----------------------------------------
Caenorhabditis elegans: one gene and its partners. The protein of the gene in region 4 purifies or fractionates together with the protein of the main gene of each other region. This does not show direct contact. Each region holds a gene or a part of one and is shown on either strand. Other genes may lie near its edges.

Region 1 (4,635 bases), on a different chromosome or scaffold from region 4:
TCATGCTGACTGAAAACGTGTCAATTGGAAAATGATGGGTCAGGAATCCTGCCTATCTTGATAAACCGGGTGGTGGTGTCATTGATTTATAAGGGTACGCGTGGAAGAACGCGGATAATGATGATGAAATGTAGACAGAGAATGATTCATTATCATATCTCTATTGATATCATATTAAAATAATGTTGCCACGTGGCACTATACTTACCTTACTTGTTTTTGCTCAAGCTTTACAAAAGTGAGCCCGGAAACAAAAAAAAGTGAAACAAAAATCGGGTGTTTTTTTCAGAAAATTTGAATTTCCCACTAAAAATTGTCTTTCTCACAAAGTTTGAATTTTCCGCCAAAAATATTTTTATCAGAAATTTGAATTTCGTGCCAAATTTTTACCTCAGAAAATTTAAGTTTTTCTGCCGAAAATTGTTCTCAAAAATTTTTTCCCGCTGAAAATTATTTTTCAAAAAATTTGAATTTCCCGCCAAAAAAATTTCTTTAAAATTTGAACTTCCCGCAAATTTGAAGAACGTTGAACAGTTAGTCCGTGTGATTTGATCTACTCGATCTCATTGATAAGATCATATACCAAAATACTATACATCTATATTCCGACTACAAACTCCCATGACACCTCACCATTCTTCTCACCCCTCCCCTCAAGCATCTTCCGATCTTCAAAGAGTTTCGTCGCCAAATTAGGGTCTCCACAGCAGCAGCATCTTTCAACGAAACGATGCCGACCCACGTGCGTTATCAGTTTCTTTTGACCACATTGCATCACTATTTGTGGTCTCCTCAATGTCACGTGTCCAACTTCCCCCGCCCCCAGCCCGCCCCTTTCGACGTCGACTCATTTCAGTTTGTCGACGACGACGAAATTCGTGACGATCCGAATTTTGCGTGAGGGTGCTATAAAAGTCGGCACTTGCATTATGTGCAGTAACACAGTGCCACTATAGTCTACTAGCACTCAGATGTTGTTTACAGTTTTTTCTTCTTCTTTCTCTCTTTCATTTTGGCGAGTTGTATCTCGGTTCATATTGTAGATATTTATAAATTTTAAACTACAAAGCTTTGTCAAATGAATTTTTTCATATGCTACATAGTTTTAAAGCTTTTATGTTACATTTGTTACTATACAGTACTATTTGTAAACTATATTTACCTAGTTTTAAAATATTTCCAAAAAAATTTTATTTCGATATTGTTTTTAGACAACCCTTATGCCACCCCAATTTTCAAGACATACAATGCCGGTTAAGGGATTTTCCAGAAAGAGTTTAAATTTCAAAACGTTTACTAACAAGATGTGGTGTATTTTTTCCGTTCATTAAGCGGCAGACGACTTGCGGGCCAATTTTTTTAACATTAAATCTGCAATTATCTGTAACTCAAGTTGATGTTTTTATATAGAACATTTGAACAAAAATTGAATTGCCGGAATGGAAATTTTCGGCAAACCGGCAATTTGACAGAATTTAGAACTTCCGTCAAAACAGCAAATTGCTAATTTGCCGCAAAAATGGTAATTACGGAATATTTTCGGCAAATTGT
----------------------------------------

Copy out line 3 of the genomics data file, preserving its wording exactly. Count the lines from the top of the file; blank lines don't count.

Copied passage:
TCATGCTGACTGAAAACGTGTCAATTGGAAAATGATGGGTCAGGAATCCTGCCTATCTTGATAAACCGGGTGGTGGTGTCATTGATTTATAAGGGTACGCGTGGAAGAACGCGGATAATGATGATGAAATGTAGACAGAGAATGATTCATTATCATATCTCTATTGATATCATATTAAAATAATGTTGCCACGTGGCACTATACTTACCTTACTTGTTTTTGCTCAAGCTTTACAAAAGTGAGCCCGGAAACAAAAAAAAGTGAAACAAAAATCGGGTGTTTTTTTCAGAAAATTTGAATTTCCCACTAAAAATTGTCTTTCTCACAAAGTTTGAATTTTCCGCCAAAAATATTTTTATCAGAAATTTGAATTTCGTGCCAAATTTTTACCTCAGAAAATTTAAGTTTTTCTGCCGAAAATTGTTCTCAAAAATTTTTTCCCGCTGAAAATTATTTTTCAAAAAATTTGAATTTCCCGCCAAAAAAATTTCTTTAAAATTTGAACTTCCCGCAAATTTGAAGAACGTTGAACAGTTAGTCCGTGTGATTTGATCTACTCGATCTCATTGATAAGATCATATACCAAAATACTATACATCTATATTCCGACTACAAACTCCCATGACACCTCACCATTCTTCTCACCCCTCCCCTCAAGCATCTTCCGATCTTCAAAGAGTTTCGTCGCCAAATTAGGGTCTCCACAGCAGCAGCATCTTTCAACGAAACGATGCCGACCCACGTGCGTTATCAGTTTCTTTTGACCACATTGCATCACTATTTGTGGTCTCCTCAATGTCACGTGTCCAACTTCCCCCGCCCCCAGCCCGCCCCTTTCGACGTCGACTCATTTCAGTTTGTCGACGACGACGAAATTCGTGACGATCCGAATTTTGCGTGAGGGTGCTATAAAAGTCGGCACTTGCATTATGTGCAGTAACACAGTGCCACTATAGTCTACTAGCACTCAGATGTTGTTTACAGTTTTTTCTTCTTCTTTCTCTCTTTCATTTTGGCGAGTTGTATCTCGGTTCATATTGTAGATATTTATAAATTTTAAACTACAAAGCTTTGTCAAATGAATTTTTTCATATGCTACATAGTTTTAAAGCTTTTATGTTACATTTGTTACTATACAGTACTATTTGTAAACTATATTTACCTAGTTTTAAAATATTTCCAAAAAAATTTTATTTCGATATTGTTTTTAGACAACCCTTATGCCACCCCAATTTTCAAGACATACAATGCCGGTTAAGGGATTTTCCAGAAAGAGTTTAAATTTCAAAACGTTTACTAACAAGATGTGGTGTATTTTTTCCGTTCATTAAGCGGCAGACGACTTGCGGGCCAATTTTTTTAACATTAAATCTGCAATTATCTGTAACTCAAGTTGATGTTTTTATATAGAACATTTGAACAAAAATTGAATTGCCGGAATGGAAATTTTCGGCAAACCGGCAATTTGACAGAATTTAGAACTTCCGTCAAAACAGCAAATTGCTAATTTGCCGCAAAAATGGTAATTACGGAATATTTTCGGCAAATTGT